A new technology partnership between Hyundai and a Silicon Valley startup will expand the automaker’s connected-car service offerings on its 2018 model-year vehicles, making it possible for owners to do everything from getting their car washed and detailed to fueling up, all without having to actually be there for it.
Hyundai announced the partnership with technology startup Smartcar (not to be confused with the automaker) at the L.A. Auto Show to launch its Blue Link All-Access program. The platform aims to give Hyundai owners access to a broad array of new third-party connected-car applications, similar to how users download apps for mobile devices, by giving Smartcar access to its API. That means the automaker can offer new services more quickly, since it won’t have to do a separate new integration for every new connected-car service, said Manish Mehrotra, Hyundai Motor America’s director of digital business planning and connected operations.
“We will develop Blue Link not as standalone system, but as an open platform that can seamlessly integrate the best ideas from inside and outside the company,” Mehrotra said.
App developers will work with Smartcar, based in Mountain View, Calif., as the single point of integration.
Hyundai’s Blue Link platform already had allowed owners to do things like sync addresses from their phones to their in-vehicle navigation systems via voice command, start and warm up the car remotely, and locate the vehicle when the driver forgets where he parked it. The new service will be offered on every 2018 model-year Hyundai free of charge for the first three years of ownership.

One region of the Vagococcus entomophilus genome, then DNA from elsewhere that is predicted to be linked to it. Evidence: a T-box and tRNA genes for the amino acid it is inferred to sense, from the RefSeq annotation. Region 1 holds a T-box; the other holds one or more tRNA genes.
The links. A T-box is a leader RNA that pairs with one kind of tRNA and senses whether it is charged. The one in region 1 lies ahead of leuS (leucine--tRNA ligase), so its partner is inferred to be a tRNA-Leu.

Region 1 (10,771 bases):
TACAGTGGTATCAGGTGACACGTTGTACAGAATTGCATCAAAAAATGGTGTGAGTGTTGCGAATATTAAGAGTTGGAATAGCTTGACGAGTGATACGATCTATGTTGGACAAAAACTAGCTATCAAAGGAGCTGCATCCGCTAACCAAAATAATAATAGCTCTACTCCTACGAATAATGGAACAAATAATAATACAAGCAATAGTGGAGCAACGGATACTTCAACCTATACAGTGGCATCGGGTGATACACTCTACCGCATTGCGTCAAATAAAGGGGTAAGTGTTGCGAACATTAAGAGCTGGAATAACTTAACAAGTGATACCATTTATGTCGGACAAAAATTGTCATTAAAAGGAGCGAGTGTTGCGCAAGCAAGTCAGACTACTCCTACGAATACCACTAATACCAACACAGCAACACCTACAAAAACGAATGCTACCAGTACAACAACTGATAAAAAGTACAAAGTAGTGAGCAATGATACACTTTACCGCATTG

Hyundai also announced a new pilot program in Southern California with an Orange County startup called Washos, which offers mobile car washing and detailing. Other time-saving existing or future applications include being able to get your dry cleaning or groceries delivered to your car while at work. Because the future is going to be BUSY.
As further evidence of what he called “our deepening relationships with the technology community,” Mehrotra also discussed the recent launch of Cradle, Hyundai’s new venture-capital arm. Short for the Center for Robotic-Augmented Design in Living Experiences, the new unit aims to invest strategic venture capital in startups and early-stage new concepts, and form partnerships in areas including mobility, eco-friendly technologies and robotics.